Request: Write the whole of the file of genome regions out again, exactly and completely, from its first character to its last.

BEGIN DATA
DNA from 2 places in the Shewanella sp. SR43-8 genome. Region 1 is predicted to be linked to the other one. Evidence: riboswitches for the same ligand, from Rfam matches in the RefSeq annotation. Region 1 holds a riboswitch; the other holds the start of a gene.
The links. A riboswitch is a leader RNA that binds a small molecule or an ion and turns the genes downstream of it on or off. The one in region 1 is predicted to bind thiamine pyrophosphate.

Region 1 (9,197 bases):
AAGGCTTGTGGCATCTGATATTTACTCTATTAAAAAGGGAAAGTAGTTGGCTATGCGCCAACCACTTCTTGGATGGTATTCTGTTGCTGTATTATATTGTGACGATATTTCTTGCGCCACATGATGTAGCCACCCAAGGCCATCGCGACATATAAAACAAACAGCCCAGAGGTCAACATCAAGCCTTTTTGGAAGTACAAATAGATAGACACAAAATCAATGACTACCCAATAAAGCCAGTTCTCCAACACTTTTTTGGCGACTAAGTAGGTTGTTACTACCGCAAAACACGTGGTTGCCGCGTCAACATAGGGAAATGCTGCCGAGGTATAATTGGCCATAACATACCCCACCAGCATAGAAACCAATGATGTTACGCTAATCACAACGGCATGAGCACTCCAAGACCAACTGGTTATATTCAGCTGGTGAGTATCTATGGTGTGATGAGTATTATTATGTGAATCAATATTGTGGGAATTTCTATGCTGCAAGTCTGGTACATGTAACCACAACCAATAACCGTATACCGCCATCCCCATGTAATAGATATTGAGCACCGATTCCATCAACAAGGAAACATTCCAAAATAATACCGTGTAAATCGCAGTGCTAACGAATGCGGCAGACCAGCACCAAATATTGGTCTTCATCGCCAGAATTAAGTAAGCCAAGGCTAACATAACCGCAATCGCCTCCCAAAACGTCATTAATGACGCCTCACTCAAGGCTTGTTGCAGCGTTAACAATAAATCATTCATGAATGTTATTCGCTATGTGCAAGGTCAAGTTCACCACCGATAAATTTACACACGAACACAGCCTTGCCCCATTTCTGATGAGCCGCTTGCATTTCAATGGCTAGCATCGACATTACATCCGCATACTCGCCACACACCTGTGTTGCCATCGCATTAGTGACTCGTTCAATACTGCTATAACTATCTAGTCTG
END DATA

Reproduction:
DNA from 2 places in the Shewanella sp. SR43-8 genome. Region 1 is predicted to be linked to the other one. Evidence: riboswitches for the same ligand, from Rfam matches in the RefSeq annotation. Region 1 holds a riboswitch; the other holds the start of a gene.
The links. A riboswitch is a leader RNA that binds a small molecule or an ion and turns the genes downstream of it on or off. The one in region 1 is predicted to bind thiamine pyrophosphate.

Region 1 (9,197 bases):
AAGGCTTGTGGCATCTGATATTTACTCTATTAAAAAGGGAAAGTAGTTGGCTATGCGCCAACCACTTCTTGGATGGTATTCTGTTGCTGTATTATATTGTGACGATATTTCTTGCGCCACATGATGTAGCCACCCAAGGCCATCGCGACATATAAAACAAACAGCCCAGAGGTCAACATCAAGCCTTTTTGGAAGTACAAATAGATAGACACAAAATCAATGACTACCCAATAAAGCCAGTTCTCCAACACTTTTTTGGCGACTAAGTAGGTTGTTACTACCGCAAAACACGTGGTTGCCGCGTCAACATAGGGAAATGCTGCCGAGGTATAATTGGCCATAACATACCCCACCAGCATAGAAACCAATGATGTTACGCTAATCACAACGGCATGAGCACTCCAAGACCAACTGGTTATATTCAGCTGGTGAGTATCTATGGTGTGATGAGTATTATTATGTGAATCAATATTGTGGGAATTTCTATGCTGCAAGTCTGGTACATGTAACCACAACCAATAACCGTATACCGCCATCCCCATGTAATAGATATTGAGCACCGATTCCATCAACAAGGAAACATTCCAAAATAATACCGTGTAAATCGCAGTGCTAACGAATGCGGCAGACCAGCACCAAATATTGGTCTTCATCGCCAGAATTAAGTAAGCCAAGGCTAACATAACCGCAATCGCCTCCCAAAACGTCATTAATGACGCCTCACTCAAGGCTTGTTGCAGCGTTAACAATAAATCATTCATGAATGTTATTCGCTATGTGCAAGGTCAAGTTCACCACCGATAAATTTACACACGAACACAGCCTTGCCCCATTTCTGATGAGCCGCTTGCATTTCAATGGCTAGCATCGACATTACATCCGCATACTCGCCACACACCTGTGTTGCCATCGCATTAGTGACTCGTTCAATACTGCTATAACTATCTAGTCTG